Look, the market's bouncing! Is the crisis over?
Not hardly. But you probably knew that.
While it's possible that last Friday's lows will stand as "the bottom," I suspect we'll be down in that neighborhood again before too long. No matter what the world's governments do to take pressure off the banks -- and as of this writing it looks like they are making real progress, finally -- we're in for a tough recession.
And that means more selling.
Institutions will continue to reduce leverage, and individual investors, particularly those nearing retirement, will take advantage of any rise in prices to lighten up on stocks. That means, as I said last week, that we're likely to see a series of false starts before the market gets a sustained recovery going in earnest.
In other words, this rally is probably a "false start." (I say probably, but what I really mean is "definitely, unless something really weird happens." Of course, right now, really weird is the new normal, so the usual caveats apply.)
So what do we do in the meantime?
Stick with rule No. 1
With luck, we won't see anything like last week's sustained eye-popping drops for a long time -- but it's entirely possible that we'll rally for a bit and go right back down very quickly. But no matter what, rule No. 1 still applies: Don't panic.
That rule has a number of corollaries:
- Have a plan and stick to it. Whether your plan is "Buy 500 shares of Apple (Nasdaq: AAPL ) if it dips under $100 again" or "move 10% of my portfolio gradually into bonds over the next month," stick with it. If developments lead you to rethink your plan, rethink it -- don't make any rash decisions out of fear.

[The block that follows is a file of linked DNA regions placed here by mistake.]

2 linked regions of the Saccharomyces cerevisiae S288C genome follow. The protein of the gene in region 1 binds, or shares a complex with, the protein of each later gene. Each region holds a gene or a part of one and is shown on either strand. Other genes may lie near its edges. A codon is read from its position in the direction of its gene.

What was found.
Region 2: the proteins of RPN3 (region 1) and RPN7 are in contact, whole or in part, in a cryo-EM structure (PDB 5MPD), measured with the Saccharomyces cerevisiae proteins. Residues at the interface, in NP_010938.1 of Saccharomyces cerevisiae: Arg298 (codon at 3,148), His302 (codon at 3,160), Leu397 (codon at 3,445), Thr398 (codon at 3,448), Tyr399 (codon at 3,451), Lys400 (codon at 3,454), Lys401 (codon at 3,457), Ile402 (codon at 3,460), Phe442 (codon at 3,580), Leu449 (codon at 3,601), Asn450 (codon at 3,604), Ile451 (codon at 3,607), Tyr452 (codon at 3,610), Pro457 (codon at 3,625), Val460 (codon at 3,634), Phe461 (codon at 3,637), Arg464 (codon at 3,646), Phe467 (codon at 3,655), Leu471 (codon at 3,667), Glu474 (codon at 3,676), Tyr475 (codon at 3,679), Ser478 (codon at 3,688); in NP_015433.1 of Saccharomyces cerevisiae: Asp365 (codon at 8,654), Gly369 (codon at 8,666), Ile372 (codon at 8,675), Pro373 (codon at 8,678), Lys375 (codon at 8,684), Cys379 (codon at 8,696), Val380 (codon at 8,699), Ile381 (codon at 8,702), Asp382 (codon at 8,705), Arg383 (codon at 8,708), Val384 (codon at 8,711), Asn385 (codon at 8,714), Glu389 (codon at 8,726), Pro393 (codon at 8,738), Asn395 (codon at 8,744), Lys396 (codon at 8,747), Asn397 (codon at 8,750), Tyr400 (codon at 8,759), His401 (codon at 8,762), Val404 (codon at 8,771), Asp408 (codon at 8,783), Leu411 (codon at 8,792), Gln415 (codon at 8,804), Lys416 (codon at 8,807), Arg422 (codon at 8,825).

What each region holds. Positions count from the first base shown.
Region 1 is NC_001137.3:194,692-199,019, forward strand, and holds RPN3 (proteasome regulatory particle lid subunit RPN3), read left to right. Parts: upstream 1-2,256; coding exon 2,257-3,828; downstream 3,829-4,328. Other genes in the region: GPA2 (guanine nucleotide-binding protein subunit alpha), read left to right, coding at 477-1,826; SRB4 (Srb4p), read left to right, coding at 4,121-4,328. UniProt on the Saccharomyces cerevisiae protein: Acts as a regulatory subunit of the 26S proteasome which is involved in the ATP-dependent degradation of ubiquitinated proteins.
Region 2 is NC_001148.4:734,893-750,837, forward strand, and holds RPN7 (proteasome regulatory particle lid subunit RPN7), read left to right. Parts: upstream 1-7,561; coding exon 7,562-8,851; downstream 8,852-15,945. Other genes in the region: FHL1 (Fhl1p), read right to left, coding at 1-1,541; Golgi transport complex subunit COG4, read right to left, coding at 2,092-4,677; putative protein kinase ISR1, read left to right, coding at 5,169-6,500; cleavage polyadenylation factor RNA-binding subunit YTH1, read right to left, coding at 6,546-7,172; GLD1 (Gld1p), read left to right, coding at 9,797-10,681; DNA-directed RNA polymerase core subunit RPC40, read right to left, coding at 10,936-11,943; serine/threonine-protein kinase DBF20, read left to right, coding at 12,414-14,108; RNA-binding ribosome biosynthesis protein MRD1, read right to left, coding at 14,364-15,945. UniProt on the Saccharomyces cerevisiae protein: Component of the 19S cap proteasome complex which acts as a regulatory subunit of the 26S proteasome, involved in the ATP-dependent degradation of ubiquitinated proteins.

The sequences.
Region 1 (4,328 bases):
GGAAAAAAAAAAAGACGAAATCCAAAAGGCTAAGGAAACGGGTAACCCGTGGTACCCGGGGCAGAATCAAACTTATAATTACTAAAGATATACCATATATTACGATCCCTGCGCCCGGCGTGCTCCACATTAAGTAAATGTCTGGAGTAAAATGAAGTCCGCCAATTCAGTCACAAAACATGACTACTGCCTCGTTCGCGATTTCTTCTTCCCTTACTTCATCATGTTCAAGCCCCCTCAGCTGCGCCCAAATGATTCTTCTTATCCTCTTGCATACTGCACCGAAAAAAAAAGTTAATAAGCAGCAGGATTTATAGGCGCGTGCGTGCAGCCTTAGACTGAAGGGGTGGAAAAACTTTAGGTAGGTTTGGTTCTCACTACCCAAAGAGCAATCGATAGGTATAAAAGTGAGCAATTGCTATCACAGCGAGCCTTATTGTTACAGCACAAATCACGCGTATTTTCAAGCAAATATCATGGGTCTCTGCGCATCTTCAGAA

- Remember that you have time. Sudden upward leaps in stocks like Google (Nasdaq: GOOG ) that are well-regarded but have been wildly oversold can cause panic, too -- nobody wants to miss the boat! But hold on a minute. Many successful traders will tell you, "Never do anything in the first half hour after the market opens," because that's when too many people make too many decisions based on emotion, and prices in that period can be all over the map. If your plan is "Buy Mosaic (NYSE: MOS ) under $40" because you've done the analysis and decided that that's what you're willing to pay, don't rush to buy it at $46 just because it's going up sharply. It could come back down -- and if it doesn't, there are plenty of other opportunities out there. Don't get too invested, emotionally speaking, in just one opportunity.
- Plan your selling, too. I don't think any long-term investors should bail out of stocks altogether at this point -- it's too late for that -- but selling stocks like Abercrombie & Fitch (NYSE: ANF ) that may be facing rough times to buy stocks like McDonald's (NYSE: MCD ) that seem better-positioned is usually a good move. Or, you may have decided to lower your portfolio's overall risk by selling some stocks and moving into a bond index fund or other lower-volatility investment. But again, no matter what, sell when and because your reasoned judgment says it's the right thing to do, not out of emotion.
- Don't obsess over the news. That's my job! Seriously, overexposure to attention-grabbing headlines and melodramatic TV talking heads will only feed your tendency to respond emotionally with impulsive trades. And that's bad. Unless you're a skilled, veteran trader who is prepared to make trading a full-time job, leave the quick trades on volatile issues like Validus Holdings (NYSE: VR ) or Liberty Media Capital (Nasdaq: LCAPA ) to others.
All of that said, there are tremendous opportunities out there -- if you're prepared to hold through the current storm with an eye to substantial gains a few years from now. If you're looking for strong ideas to buy today, take a look at the stocks that Fool co-founders David and Tom Gardner are recommending to members of their Motley Fool Stock Advisor service right now. Full access is free for 30 days.